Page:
Outsourcing needs to be implemented carefully in order to be an effective tool for individual firms. Like most things, it also has its own risks. A simple example would be in the case of companies attempting to manage their operating exposure, where the objective is to stabilize cash flows against fluctuating exchange rates. A company may select low-cost sites to outsource its manufacturing capabilities, but this in turn could result in higher production costs as the increase in manufacturing sites may prevent it from developing economies of scale. Partially offsetting any advantages achieved through outsourcing, this alone could have a profound influence on a company’s competitive position.

    But as AN mentioned, in industries that transcend national boundaries, a flexible sourcing policy is critical in order for companies (and to an extent, their respective countries) to remain competitive. Especially in the case of economies that aren’t diversified and are heavily reliant on one company/industry (in the case of Finland – Nokia), this is true. So yes, the main benefactors of outsourcing tend to be the shareholders and company management, and in some cases the monetary gains (in respect to Hurricane's third question) are not substantial enough to make a profound impact on the disposable income of consumers. But in an increasingly globalized world, it has become imperative for companies to exercise greater strategic focus, and retain its core competencies (for example, design capabilities in the tech industry) and high-value added activities when structuring an outsourcing plan. With that said, it is also important to manage operational risks that may arise from process fragmentation, which is another area where a company may falter in its attempt to lower production costs.

    From more of a government and economy perspective, however, it is very important to gauge exactly which processes are being outsourced. What is termed as “destructive outsourcing”, should be avoided, especially in the case of many advanced economies that specialize in high tech/quality exports. For example, the government should incentivize companies in the technology industry to maintain their design capabilities in the case of a country like the US, which is known for its cutting-edge research and development. Or else, over time, it faces the risk of losing out to companies abroad that have evolved from working on relatively simple tasks to more sophisticated processes. And this deployment of high-value added activities to offshore centres across Asia is already taking place. Companies that successfully outsource operations and boost their bottom line have set a benchmark for its competitors in the industry. When others follow the example set, it can have a drastically adverse affect on a nation’s ability to carry out the same processes, with the requisite skills, knowledge, and supplier infrastructure having been eroded over time.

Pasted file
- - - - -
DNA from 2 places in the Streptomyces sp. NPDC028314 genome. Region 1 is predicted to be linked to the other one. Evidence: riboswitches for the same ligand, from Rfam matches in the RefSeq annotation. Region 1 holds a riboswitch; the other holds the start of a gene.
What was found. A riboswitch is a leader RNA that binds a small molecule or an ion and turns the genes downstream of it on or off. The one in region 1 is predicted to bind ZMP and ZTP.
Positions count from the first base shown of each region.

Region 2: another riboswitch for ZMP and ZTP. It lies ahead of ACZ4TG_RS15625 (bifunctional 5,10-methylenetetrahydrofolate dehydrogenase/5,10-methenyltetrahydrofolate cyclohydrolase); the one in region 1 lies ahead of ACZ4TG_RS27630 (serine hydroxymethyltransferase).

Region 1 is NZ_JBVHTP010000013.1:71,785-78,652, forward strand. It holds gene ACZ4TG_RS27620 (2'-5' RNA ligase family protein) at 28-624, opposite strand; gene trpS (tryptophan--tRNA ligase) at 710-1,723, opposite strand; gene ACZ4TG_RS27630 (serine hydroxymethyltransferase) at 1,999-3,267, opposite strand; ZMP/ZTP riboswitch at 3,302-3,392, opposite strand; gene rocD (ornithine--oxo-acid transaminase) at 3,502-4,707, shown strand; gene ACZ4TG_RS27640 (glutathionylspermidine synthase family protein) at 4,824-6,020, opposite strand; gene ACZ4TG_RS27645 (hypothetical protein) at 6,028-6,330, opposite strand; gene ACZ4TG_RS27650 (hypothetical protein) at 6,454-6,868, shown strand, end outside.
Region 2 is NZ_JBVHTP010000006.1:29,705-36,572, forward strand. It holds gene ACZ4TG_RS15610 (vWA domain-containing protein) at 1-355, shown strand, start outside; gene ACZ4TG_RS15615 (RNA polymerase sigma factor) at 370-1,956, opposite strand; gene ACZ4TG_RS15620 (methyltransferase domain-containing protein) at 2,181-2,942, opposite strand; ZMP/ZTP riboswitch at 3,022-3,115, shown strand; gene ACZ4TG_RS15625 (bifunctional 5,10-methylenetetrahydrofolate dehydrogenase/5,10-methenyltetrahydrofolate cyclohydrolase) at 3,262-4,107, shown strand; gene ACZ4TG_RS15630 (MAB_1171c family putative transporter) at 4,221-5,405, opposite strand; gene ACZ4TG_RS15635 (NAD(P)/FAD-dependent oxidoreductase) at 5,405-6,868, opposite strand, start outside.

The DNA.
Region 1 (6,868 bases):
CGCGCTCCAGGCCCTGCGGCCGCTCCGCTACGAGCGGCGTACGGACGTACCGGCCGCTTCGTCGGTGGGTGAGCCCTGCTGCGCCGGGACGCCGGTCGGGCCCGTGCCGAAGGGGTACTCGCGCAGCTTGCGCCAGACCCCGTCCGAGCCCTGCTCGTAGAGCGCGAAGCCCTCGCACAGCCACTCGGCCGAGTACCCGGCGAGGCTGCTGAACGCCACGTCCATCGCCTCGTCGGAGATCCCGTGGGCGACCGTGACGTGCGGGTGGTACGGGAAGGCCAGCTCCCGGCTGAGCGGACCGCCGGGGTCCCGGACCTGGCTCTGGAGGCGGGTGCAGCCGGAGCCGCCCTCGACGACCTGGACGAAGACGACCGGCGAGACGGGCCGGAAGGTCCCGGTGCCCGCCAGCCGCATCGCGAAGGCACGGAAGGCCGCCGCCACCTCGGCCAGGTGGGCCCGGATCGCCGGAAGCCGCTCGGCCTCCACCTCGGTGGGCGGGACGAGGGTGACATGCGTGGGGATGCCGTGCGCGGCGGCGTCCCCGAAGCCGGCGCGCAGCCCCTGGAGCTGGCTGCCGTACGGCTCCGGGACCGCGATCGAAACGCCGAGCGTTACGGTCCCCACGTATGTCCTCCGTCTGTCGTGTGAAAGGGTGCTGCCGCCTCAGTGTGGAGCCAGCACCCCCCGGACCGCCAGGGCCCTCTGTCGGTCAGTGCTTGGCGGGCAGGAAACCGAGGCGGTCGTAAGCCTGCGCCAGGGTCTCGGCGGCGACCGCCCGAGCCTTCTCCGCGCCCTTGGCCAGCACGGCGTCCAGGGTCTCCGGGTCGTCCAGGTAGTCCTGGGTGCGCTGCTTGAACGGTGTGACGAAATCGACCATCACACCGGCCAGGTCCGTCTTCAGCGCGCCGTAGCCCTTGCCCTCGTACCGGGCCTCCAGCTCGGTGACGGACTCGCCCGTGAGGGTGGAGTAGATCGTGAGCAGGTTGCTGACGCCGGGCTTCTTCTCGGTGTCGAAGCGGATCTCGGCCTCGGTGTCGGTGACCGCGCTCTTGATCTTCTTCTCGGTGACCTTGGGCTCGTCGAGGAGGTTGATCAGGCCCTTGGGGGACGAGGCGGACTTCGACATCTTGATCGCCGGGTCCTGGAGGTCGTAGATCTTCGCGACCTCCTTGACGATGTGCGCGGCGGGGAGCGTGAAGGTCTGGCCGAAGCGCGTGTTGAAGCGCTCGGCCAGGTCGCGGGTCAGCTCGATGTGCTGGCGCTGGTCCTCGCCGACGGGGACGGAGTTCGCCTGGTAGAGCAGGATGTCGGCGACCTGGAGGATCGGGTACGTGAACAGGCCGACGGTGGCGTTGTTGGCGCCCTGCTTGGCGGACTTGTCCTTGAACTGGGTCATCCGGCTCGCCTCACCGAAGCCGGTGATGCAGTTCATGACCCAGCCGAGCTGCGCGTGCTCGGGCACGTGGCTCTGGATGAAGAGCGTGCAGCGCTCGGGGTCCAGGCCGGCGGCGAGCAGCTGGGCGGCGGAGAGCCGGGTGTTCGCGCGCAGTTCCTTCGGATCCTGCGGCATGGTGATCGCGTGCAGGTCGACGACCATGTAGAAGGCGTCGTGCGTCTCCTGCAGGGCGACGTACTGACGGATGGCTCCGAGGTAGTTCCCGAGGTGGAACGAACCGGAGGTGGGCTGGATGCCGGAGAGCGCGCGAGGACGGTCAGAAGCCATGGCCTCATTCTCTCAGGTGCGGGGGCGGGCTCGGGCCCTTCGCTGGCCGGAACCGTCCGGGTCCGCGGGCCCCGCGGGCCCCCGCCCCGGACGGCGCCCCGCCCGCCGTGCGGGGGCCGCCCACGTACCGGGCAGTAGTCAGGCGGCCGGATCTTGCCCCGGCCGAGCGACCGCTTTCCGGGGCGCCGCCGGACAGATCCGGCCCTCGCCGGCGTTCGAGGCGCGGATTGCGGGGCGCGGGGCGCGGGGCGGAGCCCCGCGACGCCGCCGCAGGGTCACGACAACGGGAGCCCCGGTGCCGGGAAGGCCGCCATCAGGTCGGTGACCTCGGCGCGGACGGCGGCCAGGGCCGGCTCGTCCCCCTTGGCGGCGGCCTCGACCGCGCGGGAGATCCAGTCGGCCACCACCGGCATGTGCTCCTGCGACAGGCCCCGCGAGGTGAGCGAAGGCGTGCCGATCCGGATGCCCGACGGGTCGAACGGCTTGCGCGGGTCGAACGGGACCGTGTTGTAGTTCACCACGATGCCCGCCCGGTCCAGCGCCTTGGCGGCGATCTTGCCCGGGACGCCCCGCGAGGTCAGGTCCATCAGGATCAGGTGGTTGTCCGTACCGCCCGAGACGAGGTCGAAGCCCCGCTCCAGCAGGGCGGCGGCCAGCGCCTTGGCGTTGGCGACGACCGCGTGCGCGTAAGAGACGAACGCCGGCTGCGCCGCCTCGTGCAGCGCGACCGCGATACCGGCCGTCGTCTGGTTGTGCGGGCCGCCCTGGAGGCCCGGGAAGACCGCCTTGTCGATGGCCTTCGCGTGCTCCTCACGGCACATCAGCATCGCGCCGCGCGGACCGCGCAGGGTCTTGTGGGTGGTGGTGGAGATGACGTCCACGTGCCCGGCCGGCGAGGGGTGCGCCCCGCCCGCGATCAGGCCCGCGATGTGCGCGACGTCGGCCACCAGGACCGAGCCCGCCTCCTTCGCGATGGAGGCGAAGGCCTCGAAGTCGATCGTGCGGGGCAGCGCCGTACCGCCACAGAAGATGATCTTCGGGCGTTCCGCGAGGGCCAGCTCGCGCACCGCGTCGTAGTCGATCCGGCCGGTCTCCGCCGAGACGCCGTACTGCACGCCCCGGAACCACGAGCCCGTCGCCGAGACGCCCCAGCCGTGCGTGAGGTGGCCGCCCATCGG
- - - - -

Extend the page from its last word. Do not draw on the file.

Last edited by Turbinator; 12-11-2012 at 03:00 PM.

  13. #28
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    Answers will always require certain assumptions to be made

    Simply assume everything away until you have simple supply/demand scenario

    Low supply/high demand = good

    High supply/low demand = bad

    This tactic earned me a 4.0 in micro economics at post-grad level from one of the world's top unis and shows you what a joke the subject is

  14. #29
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    haha.....that is a pretty cool idea

  15. #30
    Request Your Custom Title Now! Spikey's Avatar
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    really gonna need to see some documentation
    Indians can't bowl - Where has the rumour come from as I myself and many indian friends arwe competent fast bowlers ?